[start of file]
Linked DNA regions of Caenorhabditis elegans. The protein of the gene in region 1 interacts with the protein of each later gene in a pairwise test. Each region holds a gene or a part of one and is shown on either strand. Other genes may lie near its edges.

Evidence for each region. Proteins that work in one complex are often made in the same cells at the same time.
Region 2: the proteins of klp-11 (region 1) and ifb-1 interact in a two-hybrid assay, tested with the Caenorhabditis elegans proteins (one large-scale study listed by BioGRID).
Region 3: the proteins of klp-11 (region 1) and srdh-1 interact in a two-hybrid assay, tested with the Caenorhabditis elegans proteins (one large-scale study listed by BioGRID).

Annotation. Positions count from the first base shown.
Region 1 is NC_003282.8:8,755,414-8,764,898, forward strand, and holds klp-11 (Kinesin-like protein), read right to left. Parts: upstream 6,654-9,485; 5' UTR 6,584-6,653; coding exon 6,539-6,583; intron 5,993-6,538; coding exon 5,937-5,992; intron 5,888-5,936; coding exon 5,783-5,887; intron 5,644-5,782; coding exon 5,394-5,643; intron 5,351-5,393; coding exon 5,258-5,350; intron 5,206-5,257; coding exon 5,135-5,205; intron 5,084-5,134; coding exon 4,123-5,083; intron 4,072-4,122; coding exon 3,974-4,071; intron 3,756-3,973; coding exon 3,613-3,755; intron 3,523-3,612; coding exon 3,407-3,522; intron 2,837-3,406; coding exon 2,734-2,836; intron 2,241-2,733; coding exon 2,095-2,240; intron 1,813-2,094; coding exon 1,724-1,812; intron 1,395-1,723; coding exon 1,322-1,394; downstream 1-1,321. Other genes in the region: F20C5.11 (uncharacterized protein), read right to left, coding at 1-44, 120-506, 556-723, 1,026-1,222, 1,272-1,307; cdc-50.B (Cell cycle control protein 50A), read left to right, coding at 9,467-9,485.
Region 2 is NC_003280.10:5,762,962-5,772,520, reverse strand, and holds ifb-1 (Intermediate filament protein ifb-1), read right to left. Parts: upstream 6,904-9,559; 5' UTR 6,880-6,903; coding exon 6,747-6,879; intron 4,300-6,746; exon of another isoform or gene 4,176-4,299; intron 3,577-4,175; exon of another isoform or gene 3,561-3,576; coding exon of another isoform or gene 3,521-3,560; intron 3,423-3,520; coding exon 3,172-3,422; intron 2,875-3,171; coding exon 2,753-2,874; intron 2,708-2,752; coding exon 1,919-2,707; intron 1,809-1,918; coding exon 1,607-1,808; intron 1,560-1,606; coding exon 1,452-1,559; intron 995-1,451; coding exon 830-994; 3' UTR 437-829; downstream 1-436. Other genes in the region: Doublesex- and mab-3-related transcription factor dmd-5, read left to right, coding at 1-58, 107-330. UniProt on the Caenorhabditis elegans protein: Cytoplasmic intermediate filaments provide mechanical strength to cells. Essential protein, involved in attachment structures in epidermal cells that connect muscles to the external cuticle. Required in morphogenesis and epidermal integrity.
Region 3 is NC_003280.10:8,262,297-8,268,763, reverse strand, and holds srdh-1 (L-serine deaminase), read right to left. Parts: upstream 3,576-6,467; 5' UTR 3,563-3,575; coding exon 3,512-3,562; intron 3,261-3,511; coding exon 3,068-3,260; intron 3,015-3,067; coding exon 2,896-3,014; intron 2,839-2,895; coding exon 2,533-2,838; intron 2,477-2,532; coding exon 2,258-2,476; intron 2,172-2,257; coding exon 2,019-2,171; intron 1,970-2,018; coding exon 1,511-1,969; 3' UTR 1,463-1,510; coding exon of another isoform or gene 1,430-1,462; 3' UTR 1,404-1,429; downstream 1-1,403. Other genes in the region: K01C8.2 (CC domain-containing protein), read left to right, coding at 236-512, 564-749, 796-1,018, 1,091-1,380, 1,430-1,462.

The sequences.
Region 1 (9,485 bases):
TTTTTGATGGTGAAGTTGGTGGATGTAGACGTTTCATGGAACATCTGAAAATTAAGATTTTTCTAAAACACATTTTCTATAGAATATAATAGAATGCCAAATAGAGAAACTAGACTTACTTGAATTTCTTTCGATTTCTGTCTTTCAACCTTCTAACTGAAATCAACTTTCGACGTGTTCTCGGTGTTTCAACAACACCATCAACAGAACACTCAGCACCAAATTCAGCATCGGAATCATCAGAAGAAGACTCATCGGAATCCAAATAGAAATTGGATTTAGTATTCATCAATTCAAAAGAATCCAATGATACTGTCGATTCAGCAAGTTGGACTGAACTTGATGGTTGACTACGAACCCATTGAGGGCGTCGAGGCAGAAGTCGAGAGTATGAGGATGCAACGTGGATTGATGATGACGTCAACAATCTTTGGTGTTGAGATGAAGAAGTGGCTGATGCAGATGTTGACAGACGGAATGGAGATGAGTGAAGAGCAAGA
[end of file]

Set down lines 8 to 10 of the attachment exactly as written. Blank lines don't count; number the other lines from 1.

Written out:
Region 3 is NC_003280.10:8,262,297-8,268,763, reverse strand, and holds srdh-1 (L-serine deaminase), read right to left. Parts: upstream 3,576-6,467; 5' UTR 3,563-3,575; coding exon 3,512-3,562; intron 3,261-3,511; coding exon 3,068-3,260; intron 3,015-3,067; coding exon 2,896-3,014; intron 2,839-2,895; coding exon 2,533-2,838; intron 2,477-2,532; coding exon 2,258-2,476; intron 2,172-2,257; coding exon 2,019-2,171; intron 1,970-2,018; coding exon 1,511-1,969; 3' UTR 1,463-1,510; coding exon of another isoform or gene 1,430-1,462; 3' UTR 1,404-1,429; downstream 1-1,403. Other genes in the region: K01C8.2 (CC domain-containing protein), read left to right, coding at 236-512, 564-749, 796-1,018, 1,091-1,380, 1,430-1,462.

The sequences.
Region 1 (9,485 bases):